Originally published in 1970, Race and Racialism aims to bring race discussions into the mainstream of sociological discussion through scrutinizing concepts that defines theoretical issues. The book also locates race-relation situations in the context of the wider social structure and historical developments. Contributions raise the question of the abuse of biological and sociological theories in justifying social attitudes and policies and address various principles of social stratification that bear on the study of race relations. The book also looks at the how no special social categories are required to explain the structure and dynamics of race relations, and how the concept of plural society represents a significant theoretical development.
Foreword, T.B. Bottomore
1. Introduction, Sami Zubaida
2. The Concept of Racism, Michael Banton
3. The Concept of Race in Sociological Theory, John Rex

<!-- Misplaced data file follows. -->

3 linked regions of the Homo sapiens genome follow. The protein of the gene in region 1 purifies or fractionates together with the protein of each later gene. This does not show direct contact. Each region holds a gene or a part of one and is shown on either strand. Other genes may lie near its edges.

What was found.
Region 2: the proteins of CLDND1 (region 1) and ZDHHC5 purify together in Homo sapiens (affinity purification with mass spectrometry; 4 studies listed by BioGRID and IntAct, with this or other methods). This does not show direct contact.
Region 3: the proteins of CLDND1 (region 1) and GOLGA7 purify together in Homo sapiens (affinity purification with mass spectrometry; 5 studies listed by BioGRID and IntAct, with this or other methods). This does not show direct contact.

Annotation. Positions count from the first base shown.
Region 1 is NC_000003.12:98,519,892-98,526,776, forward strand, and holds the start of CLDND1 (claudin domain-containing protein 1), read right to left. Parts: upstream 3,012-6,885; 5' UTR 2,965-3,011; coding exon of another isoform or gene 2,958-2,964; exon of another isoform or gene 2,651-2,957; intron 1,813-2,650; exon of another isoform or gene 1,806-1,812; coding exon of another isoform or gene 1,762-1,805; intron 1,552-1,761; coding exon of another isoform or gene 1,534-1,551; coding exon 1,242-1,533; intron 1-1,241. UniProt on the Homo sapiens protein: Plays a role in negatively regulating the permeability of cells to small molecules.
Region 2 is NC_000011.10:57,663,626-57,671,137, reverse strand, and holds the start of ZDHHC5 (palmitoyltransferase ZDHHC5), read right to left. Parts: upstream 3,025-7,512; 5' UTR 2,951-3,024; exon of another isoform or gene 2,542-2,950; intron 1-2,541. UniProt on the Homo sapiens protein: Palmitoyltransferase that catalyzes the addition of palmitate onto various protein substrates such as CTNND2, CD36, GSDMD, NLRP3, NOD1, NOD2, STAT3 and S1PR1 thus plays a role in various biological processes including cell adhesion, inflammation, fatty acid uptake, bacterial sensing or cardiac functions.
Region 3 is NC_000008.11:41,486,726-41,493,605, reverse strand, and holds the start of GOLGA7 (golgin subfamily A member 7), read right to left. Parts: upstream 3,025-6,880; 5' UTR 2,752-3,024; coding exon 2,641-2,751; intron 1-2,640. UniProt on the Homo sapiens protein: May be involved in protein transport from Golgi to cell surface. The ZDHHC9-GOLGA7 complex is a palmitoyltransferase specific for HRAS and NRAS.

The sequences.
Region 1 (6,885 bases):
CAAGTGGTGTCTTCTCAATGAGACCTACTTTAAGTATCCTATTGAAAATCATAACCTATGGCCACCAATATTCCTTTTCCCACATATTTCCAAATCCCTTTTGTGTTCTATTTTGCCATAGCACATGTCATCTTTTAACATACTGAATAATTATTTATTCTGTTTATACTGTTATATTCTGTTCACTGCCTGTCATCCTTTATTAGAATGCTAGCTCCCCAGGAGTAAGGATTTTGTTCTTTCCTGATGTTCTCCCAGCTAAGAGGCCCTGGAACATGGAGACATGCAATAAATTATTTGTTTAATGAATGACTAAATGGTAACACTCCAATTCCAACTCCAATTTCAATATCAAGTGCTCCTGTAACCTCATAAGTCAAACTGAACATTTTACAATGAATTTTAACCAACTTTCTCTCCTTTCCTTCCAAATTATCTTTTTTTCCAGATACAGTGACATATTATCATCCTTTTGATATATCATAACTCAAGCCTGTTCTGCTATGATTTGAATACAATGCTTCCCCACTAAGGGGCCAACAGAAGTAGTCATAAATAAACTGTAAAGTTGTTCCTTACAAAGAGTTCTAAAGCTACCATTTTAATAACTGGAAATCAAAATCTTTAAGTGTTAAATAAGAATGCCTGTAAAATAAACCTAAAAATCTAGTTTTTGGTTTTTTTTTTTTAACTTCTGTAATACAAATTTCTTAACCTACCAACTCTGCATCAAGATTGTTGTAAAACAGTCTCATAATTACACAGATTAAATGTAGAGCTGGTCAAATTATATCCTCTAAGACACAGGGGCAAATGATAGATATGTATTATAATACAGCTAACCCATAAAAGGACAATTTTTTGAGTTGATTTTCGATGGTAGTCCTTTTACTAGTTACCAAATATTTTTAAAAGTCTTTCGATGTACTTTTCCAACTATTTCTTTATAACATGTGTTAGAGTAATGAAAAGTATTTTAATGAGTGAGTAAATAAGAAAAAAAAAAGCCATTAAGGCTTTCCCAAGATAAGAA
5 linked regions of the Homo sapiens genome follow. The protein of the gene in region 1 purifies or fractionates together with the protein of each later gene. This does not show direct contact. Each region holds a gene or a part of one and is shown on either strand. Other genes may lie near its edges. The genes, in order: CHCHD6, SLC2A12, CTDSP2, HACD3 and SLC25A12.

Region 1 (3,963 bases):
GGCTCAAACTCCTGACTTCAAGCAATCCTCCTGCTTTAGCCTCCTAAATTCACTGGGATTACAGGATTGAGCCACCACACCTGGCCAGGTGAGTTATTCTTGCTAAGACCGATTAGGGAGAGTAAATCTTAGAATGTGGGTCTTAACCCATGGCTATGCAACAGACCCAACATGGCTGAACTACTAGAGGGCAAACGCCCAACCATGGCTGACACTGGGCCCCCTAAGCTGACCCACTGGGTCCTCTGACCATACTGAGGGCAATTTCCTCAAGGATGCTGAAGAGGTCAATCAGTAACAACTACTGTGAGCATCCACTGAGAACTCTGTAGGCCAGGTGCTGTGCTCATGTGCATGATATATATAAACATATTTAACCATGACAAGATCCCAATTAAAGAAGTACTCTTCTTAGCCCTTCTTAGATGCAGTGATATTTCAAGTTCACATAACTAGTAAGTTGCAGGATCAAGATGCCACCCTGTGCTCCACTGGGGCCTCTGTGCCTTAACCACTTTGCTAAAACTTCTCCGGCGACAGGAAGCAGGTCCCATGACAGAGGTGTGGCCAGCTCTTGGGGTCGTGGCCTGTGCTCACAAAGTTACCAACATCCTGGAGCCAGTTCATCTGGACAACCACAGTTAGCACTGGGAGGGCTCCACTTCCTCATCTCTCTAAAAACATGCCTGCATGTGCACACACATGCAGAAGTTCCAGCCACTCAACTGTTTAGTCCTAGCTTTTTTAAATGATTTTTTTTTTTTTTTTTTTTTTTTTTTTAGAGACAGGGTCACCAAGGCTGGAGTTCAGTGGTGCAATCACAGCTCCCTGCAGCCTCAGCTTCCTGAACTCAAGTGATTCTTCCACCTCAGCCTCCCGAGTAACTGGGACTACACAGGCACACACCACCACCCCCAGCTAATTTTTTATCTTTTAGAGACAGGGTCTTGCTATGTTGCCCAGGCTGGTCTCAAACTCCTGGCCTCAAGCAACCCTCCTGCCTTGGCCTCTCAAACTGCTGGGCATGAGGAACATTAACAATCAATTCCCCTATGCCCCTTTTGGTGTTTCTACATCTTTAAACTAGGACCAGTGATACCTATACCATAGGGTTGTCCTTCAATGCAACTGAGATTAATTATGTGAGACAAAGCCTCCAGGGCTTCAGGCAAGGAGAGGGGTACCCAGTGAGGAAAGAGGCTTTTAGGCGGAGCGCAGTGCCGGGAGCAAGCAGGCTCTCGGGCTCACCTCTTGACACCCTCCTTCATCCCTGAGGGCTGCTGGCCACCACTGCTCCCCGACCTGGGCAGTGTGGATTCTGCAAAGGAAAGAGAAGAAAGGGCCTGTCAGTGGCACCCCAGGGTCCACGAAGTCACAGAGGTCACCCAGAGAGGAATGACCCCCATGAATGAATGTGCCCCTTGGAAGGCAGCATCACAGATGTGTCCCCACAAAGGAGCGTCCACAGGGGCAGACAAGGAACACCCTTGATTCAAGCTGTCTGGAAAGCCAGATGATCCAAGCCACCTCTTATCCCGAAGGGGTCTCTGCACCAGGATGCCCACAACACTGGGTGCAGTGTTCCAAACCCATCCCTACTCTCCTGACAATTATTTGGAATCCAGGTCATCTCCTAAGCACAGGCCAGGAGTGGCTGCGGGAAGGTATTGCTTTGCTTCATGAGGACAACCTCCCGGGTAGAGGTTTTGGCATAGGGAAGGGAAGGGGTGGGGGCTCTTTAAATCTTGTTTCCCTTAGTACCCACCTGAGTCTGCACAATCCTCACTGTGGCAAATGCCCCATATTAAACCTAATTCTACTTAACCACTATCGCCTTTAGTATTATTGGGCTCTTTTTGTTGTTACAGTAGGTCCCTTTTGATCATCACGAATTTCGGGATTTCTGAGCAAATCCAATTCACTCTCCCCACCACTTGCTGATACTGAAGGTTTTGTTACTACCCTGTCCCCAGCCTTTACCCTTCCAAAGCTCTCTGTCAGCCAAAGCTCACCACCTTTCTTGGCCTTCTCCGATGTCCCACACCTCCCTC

4. Race, Conflict and Plural Society, David Lockwood
5. Race Relations: The Role of the Police, John R. Lambert
6. Immigrants or Workers, Shelia Allen
7. Race, the Politicians, and Public Opinion: A Case Study, Nicholas Deakin
8. Industrialism and Race in South Africa, Harold Wolpe
The volumes in this set, originally published between 1969 and 2001, is comprised of original books published in conjunction with the British Sociological Association. The set draws together original research by leading academics based on study groups and conference papers, in the areas of youth, race, the sociology of work, gender, social research, urban studies, class, deviance and social control, law, development, and health. Each volume provides a rigorous examination of related key issues. This set will be of particular interest to students and academics in the field of sociology, health and social care, gender studies and criminology respectively.